Saturday, May 26th 2018
Everything is flowering and there is just so much to see. Hawthorn trees are covered in blossom, even the old one on the moor has flowers.
I thought this line of Hawthorn flowers a little different to the usual mass of flowers.
Finally the weather was calm enough for moth trap to be set away from the Field Centre and there were some amazing moths. Green Silverlines was beautiful and has only been recorded twice before, once in June 2010 and then again in June 2015.
Ruby Tiger was another moth not often seen, recorded in June 2010, 2015 and last year. You can see the black markings on its abdomen.
On Tuesday volunteers saw moths flying around the heath, so the moth team headed there on Wednesday. Yes the moths were there but their diving down into the Heather after a flight meant photographs were impossible. Then one was spotted almost caught in a spider's web, so it was rescued and we could photograph it. Our records show that it was last seen in 2005.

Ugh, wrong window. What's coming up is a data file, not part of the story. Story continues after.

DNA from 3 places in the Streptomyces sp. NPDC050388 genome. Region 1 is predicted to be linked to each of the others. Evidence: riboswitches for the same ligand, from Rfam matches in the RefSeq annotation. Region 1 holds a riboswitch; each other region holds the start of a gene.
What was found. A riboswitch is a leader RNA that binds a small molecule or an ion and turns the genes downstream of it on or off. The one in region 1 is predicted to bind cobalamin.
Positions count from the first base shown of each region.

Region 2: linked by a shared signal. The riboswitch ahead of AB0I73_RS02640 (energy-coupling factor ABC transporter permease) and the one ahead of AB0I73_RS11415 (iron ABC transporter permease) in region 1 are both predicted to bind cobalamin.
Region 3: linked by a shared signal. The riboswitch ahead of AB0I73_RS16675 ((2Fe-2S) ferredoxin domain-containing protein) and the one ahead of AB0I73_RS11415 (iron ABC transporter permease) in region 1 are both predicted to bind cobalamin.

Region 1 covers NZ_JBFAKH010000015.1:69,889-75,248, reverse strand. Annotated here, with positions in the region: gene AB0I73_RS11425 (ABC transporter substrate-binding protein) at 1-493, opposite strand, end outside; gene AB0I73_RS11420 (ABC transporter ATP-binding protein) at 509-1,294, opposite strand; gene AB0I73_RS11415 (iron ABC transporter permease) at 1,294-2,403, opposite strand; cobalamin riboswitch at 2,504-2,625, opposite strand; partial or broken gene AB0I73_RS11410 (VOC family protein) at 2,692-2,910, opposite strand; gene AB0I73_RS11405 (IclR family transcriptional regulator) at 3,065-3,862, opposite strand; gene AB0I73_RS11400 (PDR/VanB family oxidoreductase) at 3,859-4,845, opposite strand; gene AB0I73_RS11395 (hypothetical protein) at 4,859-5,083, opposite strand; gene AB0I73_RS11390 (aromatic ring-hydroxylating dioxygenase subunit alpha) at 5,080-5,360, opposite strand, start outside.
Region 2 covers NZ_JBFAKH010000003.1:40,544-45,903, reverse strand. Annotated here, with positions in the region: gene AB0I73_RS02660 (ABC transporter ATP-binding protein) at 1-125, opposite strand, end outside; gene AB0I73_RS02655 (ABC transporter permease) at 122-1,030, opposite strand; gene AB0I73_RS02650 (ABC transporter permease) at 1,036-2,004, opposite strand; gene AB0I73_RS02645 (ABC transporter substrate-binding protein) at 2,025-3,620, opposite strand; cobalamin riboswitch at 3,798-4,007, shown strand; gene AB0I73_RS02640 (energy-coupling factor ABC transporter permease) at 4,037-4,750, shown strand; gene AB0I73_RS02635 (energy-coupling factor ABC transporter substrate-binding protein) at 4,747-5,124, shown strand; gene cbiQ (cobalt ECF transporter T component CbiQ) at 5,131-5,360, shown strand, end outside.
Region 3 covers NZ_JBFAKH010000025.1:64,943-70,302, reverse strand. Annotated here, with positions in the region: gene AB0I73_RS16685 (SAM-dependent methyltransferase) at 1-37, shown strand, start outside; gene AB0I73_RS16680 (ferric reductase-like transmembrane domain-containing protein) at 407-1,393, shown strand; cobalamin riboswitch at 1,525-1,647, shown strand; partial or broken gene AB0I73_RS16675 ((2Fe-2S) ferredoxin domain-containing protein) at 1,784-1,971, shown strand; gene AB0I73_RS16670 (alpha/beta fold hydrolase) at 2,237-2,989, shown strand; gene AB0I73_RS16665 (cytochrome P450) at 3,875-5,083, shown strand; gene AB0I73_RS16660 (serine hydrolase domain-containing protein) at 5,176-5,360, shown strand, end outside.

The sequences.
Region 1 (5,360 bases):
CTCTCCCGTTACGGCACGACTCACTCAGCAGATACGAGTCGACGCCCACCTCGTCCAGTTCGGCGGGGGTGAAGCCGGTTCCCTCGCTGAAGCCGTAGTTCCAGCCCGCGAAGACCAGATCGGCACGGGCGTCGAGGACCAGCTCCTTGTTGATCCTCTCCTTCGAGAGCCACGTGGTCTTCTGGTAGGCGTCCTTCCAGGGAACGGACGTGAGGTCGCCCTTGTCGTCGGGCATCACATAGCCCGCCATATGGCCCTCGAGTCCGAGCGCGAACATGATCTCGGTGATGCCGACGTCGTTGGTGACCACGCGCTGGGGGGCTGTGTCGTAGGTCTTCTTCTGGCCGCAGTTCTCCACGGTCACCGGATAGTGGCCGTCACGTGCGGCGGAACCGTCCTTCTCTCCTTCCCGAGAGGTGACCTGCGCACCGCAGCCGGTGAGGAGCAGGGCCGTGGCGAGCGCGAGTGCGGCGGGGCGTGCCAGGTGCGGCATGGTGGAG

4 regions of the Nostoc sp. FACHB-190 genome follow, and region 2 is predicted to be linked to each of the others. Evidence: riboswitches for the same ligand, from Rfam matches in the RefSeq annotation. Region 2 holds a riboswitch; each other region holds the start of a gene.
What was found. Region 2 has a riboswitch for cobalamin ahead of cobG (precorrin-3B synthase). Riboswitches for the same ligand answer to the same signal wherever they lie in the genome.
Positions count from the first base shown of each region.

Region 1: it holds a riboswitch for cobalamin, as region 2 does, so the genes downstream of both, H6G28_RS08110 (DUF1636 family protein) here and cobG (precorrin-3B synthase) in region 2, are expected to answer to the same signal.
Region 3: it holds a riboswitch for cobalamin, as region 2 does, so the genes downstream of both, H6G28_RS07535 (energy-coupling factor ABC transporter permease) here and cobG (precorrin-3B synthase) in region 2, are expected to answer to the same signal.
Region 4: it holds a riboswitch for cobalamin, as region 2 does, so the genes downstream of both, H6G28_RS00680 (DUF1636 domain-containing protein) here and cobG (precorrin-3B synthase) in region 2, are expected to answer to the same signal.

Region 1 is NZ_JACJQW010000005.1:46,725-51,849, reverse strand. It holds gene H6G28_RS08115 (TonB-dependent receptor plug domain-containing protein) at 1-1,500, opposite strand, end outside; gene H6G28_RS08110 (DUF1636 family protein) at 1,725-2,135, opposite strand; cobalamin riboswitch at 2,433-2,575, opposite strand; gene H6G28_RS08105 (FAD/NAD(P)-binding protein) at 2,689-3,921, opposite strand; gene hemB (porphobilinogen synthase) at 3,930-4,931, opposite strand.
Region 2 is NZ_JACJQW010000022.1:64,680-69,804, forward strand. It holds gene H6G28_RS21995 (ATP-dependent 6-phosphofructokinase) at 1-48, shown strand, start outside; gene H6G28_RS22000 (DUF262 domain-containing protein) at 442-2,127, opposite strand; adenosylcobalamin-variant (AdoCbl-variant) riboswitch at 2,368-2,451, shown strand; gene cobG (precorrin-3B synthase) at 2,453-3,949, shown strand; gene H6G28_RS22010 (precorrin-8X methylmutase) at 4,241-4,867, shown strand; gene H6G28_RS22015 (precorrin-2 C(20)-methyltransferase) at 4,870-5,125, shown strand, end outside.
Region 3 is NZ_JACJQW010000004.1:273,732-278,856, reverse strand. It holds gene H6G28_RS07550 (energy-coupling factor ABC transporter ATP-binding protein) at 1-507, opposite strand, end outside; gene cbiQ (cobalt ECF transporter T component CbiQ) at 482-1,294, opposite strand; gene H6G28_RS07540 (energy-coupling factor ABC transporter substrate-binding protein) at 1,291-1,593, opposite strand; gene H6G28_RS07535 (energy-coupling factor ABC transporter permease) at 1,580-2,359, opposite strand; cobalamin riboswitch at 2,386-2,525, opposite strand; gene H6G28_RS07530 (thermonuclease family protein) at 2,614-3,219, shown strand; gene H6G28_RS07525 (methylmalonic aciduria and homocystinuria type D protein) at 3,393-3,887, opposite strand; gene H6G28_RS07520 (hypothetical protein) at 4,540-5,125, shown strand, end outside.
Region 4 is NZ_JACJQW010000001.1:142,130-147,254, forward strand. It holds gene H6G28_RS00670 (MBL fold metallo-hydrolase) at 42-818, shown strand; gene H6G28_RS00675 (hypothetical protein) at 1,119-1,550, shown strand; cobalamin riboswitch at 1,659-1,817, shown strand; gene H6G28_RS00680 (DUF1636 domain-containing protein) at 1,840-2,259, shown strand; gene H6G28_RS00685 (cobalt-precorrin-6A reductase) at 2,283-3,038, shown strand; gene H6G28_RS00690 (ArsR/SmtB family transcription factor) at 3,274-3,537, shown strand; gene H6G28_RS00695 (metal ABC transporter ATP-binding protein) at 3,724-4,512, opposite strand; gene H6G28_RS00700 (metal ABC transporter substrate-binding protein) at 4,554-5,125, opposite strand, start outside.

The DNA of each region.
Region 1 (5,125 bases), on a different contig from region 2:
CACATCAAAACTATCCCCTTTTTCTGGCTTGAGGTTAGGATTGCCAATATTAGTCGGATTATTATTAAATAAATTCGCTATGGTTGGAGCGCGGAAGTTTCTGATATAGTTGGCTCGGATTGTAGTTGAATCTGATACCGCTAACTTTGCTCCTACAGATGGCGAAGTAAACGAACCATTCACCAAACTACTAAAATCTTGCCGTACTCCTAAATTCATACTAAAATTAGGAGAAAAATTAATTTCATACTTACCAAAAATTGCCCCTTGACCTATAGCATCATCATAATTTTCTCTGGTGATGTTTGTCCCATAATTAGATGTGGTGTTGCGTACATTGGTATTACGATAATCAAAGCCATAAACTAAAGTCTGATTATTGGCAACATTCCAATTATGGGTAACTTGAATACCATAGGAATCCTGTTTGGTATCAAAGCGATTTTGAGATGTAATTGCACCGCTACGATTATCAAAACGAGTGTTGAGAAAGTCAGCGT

It sounds so good that we can identify Spindle Ermine Moth caterpillars, but we have to admit that the only reason we know this, is that the caterpillars are on Spindle!
These tiny insects were feeding on Cuckoo Flower, possibly micro moths, but after our last attempt at micro moth ID in 'the wild', that turned out to be a leaf hopper, I will leave these as insects!
Over the years many species of flower have increased their range. Bluebells can now be seen in many areas of the reserve.
Lousewort was originally found on the wetland, then one small plant was seen on the middle moor. Now there are several areas of this semi parasitic plant to be found across our hay meadow.
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